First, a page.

With reference to FIG. 5, each shared shifting unit 34 includes a first logic device 40 shown as a multiplexer (MUX) and a second logic device 42 shown as an AND gate. Collectively, these logic devices are referred to as select circuitry 44. The select circuitry 44 is coupled to ones of the shared shifting unit's internal crossconnect (shifting) lines to direct the selection of shifting operations for each symbol size. Essentially, the select circuitry 44 configures the SU to either a 10bit SU or as 12bit SU in accordance with the control signal 32.
The MUX 40 receives as inputs a_{10 }and a_{12}, and the control line 32 as a select line. The output of the MUX 40 is connected to a_{o}. The input a_{10 }is also an input to the AND gate 42, which has as a second input the control line 32. When the control line 32 is in a first state (position “1”, corresponding to a logic “0”, for 10bit), a_{11}a_{12 }are not used and a_{10}, is connected to a_{0}. When the control line 32 is in a second state (position “2”, corresponding to a logic “1”, for 12bit), the a_{12 }input is connected to the a_{o }output. The a_{10 }input is shifted to the a_{11 }output via AND gate 42. The a_{11 }input is connected to the a_{12 }value at the output of the shared shifting unit 14.
Thus, by replacing the shifting units 14 in FIG. 1 with the shared shifting units 34 controlled by the control line 32 of FIG. 4, a shared field multiplier for both fields GF(2^{10}) and GF(2^{12}) is obtained. The total gate count and delay needed for the sharedfield multiplier 30 of FIG. 4 is depicted in FIG. 6. In comparing the shared field multiplier 30 to the single 12bit field multiplier 10, it can be appreciated that the gate count increases by only an additional twelve AND gates and twelve multiplexers (MUX), that is, one extra AND gate and MUX for each of the SUs, and the total delay is increased by one extra MUX delay. Therefore, the total increase in gate count for the share field multiplier is no more than 9%. However, the total delay time for the shared multiplier is 20% greater than that of the single field multiplier.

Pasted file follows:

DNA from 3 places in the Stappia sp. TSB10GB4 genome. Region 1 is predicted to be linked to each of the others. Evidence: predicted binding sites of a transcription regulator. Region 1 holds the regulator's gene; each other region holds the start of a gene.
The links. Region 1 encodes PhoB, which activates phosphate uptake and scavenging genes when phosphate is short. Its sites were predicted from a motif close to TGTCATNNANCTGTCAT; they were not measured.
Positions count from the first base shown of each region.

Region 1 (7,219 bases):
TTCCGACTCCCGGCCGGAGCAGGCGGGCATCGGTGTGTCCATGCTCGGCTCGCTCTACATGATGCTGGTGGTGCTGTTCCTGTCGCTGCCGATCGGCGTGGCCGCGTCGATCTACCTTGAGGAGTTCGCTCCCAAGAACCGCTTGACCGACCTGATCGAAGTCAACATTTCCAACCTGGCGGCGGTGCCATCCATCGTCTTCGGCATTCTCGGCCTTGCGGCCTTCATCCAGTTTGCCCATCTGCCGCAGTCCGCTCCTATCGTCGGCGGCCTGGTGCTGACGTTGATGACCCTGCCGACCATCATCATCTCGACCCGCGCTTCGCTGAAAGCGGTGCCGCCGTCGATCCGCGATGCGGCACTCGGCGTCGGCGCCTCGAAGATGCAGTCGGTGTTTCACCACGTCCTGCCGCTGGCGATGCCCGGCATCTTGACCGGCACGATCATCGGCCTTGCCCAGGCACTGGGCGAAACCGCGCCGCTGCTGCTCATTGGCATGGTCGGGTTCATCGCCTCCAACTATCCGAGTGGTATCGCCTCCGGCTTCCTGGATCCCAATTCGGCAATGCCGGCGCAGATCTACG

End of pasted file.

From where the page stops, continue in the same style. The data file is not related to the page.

The cyclic shared field multiplier 30 described above must be operated with 13 bits. Therefore, the entire ECC system within which such a sharedfield multiplier operates has to be carried out with 13bit symbols, increasing the overall gate count of the ECC system as a result.
Other embodiments are contemplated. For example, the shared multiplier may be implemented using a composite (or “extended”) field structure. Because the composite field requires 12 bits only, overall gate count is reduced from that of the cyclic implementation. However, the latency associated with the composite field implementation may be more than that of the cyclic sharedfield multiplier of FIG. 4.
Extended Galois fields are known and welldefined. The earliermentioned Peterson and Weldon book, at p. 155, defines an extension field in the following manner: “A field formed by taking polynomials over a field F modulo an irreducible polynomial p(X) of degree k is called an extension field of degree k over F.” Thus, the GF(2^{5}) field may be extended to the GF((2^{5})^{2}) field, that is, the GF(2^{10}) field, using a polynomial p(x) of degree 2, such as x^{2}+a_{1}x+a_{0}, which is irreducible over GF(2^{5}), such that a_{1}, a_{0 }are elements of GF(2^{5}). Likewise, taking a primitive element α_{6}=(3)_{8}, the GF(2^{6}) field may be extended to GF(2^{12}) using the polynomial p(x)=x^{2}+x+α_{6} ^{42}, which is irreducible over GF(2^{6}).
Consider A(x) and B(x) as elements of the field GF(2^{10}), where A(x)=A_{1}x+A_{0 }and B(x)=B_{1}x+B_{0}, and A_{1}, A_{0 }and B_{1}, B_{0 }are elements of the GF(2^{5}) field. Multiplication of elements A=(A_{1}, A_{0}) and B=(B_{1}, B_{0}) in GF(2^{10}) can be calculated by the KaratsubaOfman algorithm
where A_{i}, B_{i}εGF(2^{5}) and D=(A_{0}+A_{1})*(B_{0}+B_{1}).
Similarly, the multiplication of two field elements A=(A_{1}, A_{0}) and B=(B_{1}, B_{0}) in GF(2^{12}) can be calculated by